Britannia Coco-nut Dancers

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The Nutters performing in 2007

The Britannia Coco-nut Dancers or Nutters are a troupe of Lancastrian clog dancers who perform every Easter in Bacup, dancing 7 miles (11 km) across the town.[1] There are eight dancers and a whipper-in, who controls the proceedings.[2]


Some say the custom was brought to the area by Moors who settled in Cornwall in the 17th century, became miners and then moved to work in quarries in Lancashire. Similar dances are performed in Provence – the Danse des Coco.[3] This troupe was formed as the Tunstead Mill Nutters in 1857 when it was one of a group of five which performed in the Rossendale valley. According to the Burnley Gazette, a man named Abraham Spencer (1842-1918) was one of the founders back in 1857 being only 15. They passed on their tradition to workers at the Britannia Mill in the 1920s. Their dances feature floral hoops or garlands; the musical accompaniment is provided by a concertina or the Stacksteads Silver Band.[2][4]


Their name refers to the wooden nuts worn at their knees, waists and wrists, which are made from the tops of bobbins.[5] These are taped together like castanets as a percussive accompaniment to the dance, the nuts on the hands striking the nuts on the waist or knees in an intricate and dextrous rhythm.[6] They wear white turbans with blue plumes, dark jerseys and trews, a white baldric, red and white skirts, white hose and black clogs.[7][8][9]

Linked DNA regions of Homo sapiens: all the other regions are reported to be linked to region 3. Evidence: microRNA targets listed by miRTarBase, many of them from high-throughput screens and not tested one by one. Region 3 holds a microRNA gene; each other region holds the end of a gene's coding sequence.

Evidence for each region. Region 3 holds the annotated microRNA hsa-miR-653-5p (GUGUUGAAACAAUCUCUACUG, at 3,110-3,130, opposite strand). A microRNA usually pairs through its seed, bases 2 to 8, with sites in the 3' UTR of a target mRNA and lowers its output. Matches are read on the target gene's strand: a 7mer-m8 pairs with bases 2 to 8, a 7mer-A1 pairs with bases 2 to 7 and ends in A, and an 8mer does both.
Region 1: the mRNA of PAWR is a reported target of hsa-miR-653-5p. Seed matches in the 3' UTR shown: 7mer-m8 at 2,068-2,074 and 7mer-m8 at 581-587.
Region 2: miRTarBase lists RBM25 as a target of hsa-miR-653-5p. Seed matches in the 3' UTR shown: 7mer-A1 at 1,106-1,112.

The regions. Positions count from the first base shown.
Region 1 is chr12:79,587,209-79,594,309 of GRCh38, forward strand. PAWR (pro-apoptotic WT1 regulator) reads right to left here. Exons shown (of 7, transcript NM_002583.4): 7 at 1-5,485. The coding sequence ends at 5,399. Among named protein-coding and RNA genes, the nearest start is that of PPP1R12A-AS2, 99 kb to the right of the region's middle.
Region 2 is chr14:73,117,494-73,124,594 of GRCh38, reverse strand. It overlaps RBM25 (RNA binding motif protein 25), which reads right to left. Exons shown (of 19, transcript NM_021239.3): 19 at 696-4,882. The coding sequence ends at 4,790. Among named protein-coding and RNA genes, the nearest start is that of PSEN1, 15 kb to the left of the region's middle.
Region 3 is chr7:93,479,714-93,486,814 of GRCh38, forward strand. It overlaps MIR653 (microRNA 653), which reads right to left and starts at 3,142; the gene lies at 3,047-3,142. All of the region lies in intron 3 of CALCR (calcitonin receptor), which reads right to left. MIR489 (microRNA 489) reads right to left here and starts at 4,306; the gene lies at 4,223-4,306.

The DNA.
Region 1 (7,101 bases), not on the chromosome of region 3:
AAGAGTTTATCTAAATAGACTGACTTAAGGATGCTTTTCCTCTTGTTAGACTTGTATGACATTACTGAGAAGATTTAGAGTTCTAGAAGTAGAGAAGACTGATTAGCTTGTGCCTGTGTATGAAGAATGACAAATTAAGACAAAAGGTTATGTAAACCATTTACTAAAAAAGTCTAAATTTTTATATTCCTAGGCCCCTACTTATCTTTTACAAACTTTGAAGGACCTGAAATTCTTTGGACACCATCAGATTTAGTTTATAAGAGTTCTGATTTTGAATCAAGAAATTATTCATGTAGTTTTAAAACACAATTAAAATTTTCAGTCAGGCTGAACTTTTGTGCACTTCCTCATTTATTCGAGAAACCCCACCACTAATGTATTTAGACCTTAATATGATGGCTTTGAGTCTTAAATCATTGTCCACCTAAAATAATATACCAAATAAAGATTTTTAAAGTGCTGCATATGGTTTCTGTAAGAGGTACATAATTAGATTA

Their faces are blackened. This is popularly explained as either due to the origins of the dance in the mining community,[10] a reference to the dancers' ancient origin as Barbary pirates or as a disguise to ward off evil spirits.[7] Theresa Buckland's (1990) research discusses the linkages between the tradition and minstrel shows. She argued that "The 'disguise' function of the costume has most likely been influences by Cecil Sharp's [1911] interpretation of the black face [...] which has been repeated in various publications and ephemera of the English Folk Dance and Song Society... The dancers have been exposed to information from these publications, whether first-hand or further removed."[11] The issue caused controversy in 2014, when local politician Will Straw was photographed with them. He defended the custom, "’s traditions from the past which give communities a sense of common identity for the present and the future. May the Coconutters continue for many years to come."[12][13]


One long-standing member of the troupe is Dick Shufflebottom, whose service of 50 years was celebrated in 2006 and who continued as an active member in 2013, aged 76.[14] The youngest member of the troupe at that time was Gavin McNulty, age 26.[15]